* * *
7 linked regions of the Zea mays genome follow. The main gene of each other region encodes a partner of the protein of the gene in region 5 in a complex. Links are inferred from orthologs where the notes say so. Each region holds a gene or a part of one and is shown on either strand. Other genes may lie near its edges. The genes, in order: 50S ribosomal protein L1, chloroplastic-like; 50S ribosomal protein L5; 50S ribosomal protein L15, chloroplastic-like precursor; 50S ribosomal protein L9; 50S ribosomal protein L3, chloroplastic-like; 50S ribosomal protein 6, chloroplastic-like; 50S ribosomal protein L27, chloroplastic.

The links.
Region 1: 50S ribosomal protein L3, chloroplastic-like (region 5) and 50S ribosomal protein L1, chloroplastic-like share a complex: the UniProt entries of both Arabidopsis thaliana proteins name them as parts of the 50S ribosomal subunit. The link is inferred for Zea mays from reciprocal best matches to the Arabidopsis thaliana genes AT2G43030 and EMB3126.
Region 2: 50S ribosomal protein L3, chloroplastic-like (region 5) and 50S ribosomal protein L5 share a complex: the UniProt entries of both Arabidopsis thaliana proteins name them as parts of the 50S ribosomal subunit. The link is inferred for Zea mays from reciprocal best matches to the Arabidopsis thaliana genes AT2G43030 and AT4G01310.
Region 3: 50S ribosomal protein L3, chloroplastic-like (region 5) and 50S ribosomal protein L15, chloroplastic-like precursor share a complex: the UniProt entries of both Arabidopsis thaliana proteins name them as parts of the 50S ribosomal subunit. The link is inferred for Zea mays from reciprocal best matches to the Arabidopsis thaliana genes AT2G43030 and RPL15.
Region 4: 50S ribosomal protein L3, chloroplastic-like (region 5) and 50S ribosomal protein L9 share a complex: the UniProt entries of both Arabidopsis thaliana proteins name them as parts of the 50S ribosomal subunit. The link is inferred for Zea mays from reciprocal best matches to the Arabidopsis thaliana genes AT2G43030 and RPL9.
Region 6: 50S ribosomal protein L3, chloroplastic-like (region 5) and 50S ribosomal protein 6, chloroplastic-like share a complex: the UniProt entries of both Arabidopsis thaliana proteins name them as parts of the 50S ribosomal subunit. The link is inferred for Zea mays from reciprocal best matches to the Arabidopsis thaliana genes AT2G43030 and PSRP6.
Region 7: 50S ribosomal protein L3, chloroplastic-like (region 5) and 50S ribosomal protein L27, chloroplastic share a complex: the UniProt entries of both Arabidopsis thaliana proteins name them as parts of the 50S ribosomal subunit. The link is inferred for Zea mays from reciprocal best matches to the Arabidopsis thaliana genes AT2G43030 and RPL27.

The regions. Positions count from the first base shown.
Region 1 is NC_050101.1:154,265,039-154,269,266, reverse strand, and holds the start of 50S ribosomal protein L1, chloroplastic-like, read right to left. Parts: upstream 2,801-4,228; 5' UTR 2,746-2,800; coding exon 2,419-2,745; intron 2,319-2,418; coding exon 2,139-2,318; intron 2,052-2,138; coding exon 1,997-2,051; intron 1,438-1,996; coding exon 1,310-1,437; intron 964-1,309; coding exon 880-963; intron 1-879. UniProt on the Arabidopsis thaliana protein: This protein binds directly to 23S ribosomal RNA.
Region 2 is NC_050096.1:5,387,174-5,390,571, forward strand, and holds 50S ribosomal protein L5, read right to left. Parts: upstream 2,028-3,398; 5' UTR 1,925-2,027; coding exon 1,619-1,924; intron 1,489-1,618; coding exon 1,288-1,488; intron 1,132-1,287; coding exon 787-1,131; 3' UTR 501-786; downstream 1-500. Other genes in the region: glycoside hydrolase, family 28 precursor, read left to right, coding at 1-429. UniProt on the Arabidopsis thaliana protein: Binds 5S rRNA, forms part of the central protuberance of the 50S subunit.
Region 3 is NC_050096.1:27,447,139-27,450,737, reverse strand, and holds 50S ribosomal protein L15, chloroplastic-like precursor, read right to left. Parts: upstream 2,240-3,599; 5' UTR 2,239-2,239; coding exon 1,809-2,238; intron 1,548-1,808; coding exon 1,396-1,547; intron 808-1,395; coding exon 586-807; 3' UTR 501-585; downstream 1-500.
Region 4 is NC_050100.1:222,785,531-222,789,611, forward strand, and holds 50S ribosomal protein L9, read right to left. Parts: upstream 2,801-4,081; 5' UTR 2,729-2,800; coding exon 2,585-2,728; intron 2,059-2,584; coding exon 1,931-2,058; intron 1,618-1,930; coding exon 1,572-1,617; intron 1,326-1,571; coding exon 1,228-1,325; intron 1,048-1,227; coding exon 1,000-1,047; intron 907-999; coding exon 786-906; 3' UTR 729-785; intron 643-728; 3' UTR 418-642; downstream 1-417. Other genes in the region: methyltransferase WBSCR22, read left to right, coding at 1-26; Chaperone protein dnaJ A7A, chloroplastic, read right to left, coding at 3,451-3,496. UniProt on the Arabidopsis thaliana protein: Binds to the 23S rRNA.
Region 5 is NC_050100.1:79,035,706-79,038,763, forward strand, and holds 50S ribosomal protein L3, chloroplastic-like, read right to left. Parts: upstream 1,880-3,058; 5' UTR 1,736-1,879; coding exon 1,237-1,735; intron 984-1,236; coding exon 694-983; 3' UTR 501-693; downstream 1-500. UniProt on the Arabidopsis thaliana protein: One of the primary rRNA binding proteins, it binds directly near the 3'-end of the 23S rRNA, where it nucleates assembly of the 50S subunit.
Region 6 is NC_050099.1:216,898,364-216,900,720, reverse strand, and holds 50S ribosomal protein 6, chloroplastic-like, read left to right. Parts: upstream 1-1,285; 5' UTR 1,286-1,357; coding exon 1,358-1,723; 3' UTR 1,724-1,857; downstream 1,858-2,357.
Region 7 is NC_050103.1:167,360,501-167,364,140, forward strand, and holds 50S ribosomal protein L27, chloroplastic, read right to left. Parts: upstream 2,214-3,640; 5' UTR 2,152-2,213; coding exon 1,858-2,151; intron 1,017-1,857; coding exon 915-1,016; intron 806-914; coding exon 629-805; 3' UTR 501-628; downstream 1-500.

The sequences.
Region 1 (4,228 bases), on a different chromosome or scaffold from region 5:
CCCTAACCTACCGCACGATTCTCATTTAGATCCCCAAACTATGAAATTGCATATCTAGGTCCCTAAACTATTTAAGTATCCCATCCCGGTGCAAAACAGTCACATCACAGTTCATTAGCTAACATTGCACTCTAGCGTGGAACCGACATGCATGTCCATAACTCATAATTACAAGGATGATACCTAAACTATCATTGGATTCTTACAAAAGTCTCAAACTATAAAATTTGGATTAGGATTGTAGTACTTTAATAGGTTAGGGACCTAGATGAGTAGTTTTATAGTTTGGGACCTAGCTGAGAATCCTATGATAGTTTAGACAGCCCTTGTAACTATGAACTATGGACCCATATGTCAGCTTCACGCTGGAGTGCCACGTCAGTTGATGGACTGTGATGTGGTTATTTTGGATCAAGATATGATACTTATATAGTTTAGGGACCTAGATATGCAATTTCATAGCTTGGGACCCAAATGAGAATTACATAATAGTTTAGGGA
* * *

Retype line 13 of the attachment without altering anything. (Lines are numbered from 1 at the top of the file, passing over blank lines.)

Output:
Region 4 is NC_050100.1:222,785,531-222,789,611, forward strand, and holds 50S ribosomal protein L9, read right to left. Parts: upstream 2,801-4,081; 5' UTR 2,729-2,800; coding exon 2,585-2,728; intron 2,059-2,584; coding exon 1,931-2,058; intron 1,618-1,930; coding exon 1,572-1,617; intron 1,326-1,571; coding exon 1,228-1,325; intron 1,048-1,227; coding exon 1,000-1,047; intron 907-999; coding exon 786-906; 3' UTR 729-785; intron 643-728; 3' UTR 418-642; downstream 1-417. Other genes in the region: methyltransferase WBSCR22, read left to right, coding at 1-26; Chaperone protein dnaJ A7A, chloroplastic, read right to left, coding at 3,451-3,496. UniProt on the Arabidopsis thaliana protein: Binds to the 23S rRNA.